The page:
Mathematics Stack Exchange is a question and answer site for people studying math at any level and professionals in related fields. Join them; it only takes a minute:

Sign up
Here's how it works:
  1. Anybody can ask a question
  2. Anybody can answer
  3. The best answers are voted up and rise to the top

I'm trying to prove that if $H$ is a normal subgroup of a group $G$ such that $H$ and $G/H$ are finitely generated, then G is finitely generated also. I'm trying to find a finite set $X$ such that $G$ is generated by $X$, but I have no ideal how to find this set using the finite generator sets of $H$ and $G/H$.

I need help

Thanks in advance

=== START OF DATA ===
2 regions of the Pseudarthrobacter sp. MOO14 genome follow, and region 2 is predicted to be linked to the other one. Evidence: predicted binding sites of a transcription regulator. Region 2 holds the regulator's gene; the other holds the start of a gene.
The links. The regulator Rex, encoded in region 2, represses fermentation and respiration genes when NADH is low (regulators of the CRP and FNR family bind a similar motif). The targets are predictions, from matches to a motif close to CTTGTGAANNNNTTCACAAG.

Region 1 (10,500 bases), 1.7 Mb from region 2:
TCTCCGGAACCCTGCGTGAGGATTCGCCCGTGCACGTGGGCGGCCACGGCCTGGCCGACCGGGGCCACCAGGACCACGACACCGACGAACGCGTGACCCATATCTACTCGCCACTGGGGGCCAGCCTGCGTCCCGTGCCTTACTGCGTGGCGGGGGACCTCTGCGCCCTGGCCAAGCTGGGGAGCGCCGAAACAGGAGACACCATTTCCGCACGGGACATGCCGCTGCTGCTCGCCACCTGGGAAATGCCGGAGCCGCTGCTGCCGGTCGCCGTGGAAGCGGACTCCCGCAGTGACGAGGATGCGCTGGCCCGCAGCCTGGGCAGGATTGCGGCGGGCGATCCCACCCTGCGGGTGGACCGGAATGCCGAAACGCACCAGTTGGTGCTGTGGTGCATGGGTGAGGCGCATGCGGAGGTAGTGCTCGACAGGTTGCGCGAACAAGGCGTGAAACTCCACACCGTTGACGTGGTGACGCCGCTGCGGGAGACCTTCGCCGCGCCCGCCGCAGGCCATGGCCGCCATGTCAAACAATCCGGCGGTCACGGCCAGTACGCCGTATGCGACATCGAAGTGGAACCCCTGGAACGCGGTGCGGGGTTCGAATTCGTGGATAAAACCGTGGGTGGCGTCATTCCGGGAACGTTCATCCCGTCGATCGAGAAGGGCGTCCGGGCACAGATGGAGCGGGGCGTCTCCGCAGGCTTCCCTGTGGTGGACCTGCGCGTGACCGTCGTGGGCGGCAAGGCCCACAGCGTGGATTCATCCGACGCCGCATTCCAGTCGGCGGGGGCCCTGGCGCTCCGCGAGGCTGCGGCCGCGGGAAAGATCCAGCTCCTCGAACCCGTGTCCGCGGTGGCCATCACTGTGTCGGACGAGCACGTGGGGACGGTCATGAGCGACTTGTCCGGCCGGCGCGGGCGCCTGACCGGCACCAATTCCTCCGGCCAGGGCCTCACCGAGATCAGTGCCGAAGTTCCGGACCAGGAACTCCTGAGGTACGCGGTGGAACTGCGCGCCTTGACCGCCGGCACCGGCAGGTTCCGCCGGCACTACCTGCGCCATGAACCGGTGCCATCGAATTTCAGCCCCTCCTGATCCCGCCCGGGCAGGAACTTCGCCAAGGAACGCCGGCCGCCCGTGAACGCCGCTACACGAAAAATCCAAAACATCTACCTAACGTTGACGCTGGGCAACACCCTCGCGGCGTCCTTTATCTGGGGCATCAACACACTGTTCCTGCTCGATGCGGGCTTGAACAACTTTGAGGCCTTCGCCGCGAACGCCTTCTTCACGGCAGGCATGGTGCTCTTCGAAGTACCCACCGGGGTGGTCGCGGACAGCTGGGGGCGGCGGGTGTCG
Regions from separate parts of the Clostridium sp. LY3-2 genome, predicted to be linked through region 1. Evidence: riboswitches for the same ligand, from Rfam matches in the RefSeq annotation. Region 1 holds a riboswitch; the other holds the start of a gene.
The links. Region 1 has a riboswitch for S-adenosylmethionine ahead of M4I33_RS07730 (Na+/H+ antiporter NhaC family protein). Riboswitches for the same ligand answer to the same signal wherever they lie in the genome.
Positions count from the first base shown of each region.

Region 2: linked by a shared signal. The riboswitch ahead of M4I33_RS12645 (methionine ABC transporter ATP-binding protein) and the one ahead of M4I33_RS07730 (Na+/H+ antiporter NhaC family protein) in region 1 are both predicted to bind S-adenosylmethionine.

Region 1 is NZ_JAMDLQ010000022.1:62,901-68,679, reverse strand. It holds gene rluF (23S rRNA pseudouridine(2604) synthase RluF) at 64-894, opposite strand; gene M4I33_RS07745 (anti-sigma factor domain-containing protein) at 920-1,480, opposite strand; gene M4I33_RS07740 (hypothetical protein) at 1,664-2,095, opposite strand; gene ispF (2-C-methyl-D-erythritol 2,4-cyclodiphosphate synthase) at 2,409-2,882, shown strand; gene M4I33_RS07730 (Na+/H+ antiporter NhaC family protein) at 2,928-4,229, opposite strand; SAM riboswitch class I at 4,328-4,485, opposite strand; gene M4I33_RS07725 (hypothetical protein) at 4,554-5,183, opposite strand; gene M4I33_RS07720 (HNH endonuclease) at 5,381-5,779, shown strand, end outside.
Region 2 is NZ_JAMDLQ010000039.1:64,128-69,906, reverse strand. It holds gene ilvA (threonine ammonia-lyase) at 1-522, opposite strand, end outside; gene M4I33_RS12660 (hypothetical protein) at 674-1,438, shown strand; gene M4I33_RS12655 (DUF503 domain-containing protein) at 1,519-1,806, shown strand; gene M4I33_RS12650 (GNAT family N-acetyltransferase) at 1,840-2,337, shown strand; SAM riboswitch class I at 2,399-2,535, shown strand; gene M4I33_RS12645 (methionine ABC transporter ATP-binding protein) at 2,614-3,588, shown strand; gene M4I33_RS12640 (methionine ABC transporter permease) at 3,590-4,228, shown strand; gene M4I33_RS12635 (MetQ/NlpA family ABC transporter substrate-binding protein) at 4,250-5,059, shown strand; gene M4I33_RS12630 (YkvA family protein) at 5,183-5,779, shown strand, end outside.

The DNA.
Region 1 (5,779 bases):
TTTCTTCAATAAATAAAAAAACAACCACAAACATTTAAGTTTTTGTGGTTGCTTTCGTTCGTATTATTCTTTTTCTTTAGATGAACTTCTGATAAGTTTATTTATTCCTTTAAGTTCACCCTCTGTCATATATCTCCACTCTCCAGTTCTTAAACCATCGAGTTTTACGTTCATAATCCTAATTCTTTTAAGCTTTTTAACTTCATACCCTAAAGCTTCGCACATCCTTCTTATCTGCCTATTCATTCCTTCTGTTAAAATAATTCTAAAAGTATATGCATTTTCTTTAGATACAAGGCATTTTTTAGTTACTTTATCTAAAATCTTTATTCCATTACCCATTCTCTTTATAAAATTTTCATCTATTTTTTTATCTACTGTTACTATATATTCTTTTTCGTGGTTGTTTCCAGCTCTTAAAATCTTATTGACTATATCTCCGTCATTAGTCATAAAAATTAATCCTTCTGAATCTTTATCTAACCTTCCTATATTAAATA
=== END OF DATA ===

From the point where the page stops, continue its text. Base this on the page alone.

share|cite|improve this question
Can you do this if instead of groups they are vector spaces? – Mariano Suárez-Alvarez Apr 28 '13 at 20:43
@MarianoSuárez-Alvarez I think yes – user42912 Apr 28 '13 at 20:58
Well: exactly the same argument works for groups. – Mariano Suárez-Alvarez Apr 28 '13 at 20:59
But what is $G/H$ in vector spaces algebra? – user42912 Apr 28 '13 at 21:01
If you don't now what that quotient is for vector spaces, how can you do this for vector spaces? – Mariano Suárez-Alvarez Apr 28 '13 at 21:05
up vote 2 down vote accepted

Hints: we're given


Remember now that for all $\,x\in G\,$ there exist unique $\,1\le i_x\le n\,$ and unique $\,h_x\in H\,$ s.t. $\,x=g_{i_x}h_x\,$ and, of course, then $\,x\in g_{i_x}H\,$ , so...

share|cite|improve this answer
How does the normality of H come into play? – user41442 Apr 29 '13 at 0:10
Otherwise you have no quotient group at all,@user41442... – DonAntonio Apr 29 '13 at 1:44

Your Answer


By posting your answer, you agree to the privacy policy and terms of service.

Not the answer you're looking for? Browse other questions tagged or ask your own question.